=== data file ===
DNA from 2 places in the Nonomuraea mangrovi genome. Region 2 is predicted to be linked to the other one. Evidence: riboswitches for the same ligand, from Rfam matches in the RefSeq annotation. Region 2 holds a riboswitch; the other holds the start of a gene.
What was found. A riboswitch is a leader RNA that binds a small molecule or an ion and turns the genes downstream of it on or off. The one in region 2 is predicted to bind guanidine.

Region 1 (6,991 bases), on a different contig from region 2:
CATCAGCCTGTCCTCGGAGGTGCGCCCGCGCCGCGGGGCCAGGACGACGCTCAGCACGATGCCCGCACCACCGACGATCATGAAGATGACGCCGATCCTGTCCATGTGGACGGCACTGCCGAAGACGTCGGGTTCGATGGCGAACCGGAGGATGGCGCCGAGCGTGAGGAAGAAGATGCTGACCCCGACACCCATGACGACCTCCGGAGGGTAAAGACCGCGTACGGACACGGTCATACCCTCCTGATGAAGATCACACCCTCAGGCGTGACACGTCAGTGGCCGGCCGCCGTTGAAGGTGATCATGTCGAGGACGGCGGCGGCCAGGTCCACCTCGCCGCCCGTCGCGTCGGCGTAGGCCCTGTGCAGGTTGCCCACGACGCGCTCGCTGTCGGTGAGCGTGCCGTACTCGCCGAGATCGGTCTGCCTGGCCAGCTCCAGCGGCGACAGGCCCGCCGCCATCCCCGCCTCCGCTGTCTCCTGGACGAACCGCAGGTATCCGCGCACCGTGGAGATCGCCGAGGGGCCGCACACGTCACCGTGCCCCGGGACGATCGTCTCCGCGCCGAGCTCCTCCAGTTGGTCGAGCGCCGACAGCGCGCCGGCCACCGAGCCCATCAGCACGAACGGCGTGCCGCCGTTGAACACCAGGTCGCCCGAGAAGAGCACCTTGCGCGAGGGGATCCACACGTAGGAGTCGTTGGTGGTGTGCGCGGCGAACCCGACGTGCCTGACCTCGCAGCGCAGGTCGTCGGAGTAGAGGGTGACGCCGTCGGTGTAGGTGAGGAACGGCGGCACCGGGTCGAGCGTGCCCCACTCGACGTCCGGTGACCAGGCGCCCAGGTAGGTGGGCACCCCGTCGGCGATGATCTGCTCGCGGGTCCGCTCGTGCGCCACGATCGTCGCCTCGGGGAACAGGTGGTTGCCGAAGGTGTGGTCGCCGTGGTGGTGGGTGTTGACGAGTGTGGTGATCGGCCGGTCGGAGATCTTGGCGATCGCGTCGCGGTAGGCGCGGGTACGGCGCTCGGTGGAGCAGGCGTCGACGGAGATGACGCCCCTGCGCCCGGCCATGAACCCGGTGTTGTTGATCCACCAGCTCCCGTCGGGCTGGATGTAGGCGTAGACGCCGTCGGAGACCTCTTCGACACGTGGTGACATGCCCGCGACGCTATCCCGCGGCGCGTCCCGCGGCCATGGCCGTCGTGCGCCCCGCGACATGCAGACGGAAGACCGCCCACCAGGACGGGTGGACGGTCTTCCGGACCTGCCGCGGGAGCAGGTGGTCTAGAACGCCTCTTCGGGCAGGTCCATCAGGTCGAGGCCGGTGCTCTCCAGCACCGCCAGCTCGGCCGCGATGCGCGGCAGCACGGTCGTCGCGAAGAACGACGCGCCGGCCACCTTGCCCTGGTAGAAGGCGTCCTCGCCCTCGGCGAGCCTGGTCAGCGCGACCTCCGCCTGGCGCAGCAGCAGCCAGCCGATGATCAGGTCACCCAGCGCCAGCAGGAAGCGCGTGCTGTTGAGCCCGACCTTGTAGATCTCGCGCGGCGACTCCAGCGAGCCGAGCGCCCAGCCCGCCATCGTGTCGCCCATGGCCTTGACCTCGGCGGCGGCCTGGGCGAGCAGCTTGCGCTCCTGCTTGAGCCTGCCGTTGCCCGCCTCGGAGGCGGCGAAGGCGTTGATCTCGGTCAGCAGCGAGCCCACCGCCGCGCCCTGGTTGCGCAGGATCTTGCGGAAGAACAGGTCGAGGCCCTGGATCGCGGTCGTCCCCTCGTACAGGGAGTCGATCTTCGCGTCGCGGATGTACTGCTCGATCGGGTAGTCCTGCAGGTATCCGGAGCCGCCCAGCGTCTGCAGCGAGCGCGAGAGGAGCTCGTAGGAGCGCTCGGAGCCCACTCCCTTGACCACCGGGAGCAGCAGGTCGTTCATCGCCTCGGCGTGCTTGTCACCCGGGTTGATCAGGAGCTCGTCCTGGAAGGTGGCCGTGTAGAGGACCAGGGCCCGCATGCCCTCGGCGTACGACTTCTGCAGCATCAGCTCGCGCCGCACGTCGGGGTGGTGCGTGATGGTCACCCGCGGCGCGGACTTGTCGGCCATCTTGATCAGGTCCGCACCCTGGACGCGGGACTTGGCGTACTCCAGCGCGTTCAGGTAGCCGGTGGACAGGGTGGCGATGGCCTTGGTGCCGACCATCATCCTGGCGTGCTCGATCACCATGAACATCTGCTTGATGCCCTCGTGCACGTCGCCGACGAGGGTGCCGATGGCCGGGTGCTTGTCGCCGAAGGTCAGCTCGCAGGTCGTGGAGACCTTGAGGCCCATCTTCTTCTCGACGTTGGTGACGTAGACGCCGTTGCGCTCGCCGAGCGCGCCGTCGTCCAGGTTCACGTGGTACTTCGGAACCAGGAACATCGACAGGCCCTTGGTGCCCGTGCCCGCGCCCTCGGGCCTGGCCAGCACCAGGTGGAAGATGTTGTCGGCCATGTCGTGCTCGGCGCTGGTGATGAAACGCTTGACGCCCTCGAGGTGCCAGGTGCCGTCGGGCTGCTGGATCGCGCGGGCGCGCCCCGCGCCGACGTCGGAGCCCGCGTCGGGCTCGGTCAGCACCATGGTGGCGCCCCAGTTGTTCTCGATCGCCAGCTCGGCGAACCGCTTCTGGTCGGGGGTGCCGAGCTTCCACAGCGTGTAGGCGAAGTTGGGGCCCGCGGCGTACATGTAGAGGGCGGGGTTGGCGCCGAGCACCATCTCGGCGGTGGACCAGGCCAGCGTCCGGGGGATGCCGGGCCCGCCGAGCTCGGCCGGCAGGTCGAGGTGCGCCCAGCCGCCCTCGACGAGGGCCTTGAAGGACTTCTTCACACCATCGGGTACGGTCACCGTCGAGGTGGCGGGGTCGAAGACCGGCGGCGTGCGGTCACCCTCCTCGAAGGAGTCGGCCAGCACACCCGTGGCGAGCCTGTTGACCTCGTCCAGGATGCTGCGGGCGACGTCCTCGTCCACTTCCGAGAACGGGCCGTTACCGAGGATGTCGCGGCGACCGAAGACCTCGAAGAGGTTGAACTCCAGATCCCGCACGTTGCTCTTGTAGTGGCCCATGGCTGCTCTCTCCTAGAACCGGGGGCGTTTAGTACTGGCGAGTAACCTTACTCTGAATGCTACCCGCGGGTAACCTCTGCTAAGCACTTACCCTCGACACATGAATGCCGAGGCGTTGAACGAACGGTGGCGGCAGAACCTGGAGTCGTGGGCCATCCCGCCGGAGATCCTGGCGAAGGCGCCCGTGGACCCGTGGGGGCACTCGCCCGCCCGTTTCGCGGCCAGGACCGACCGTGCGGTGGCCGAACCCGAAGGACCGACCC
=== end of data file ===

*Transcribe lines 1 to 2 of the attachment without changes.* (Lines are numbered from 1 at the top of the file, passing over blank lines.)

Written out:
DNA from 2 places in the Nonomuraea mangrovi genome. Region 2 is predicted to be linked to the other one. Evidence: riboswitches for the same ligand, from Rfam matches in the RefSeq annotation. Region 2 holds a riboswitch; the other holds the start of a gene.
What was found. A riboswitch is a leader RNA that binds a small molecule or an ion and turns the genes downstream of it on or off. The one in region 2 is predicted to bind guanidine.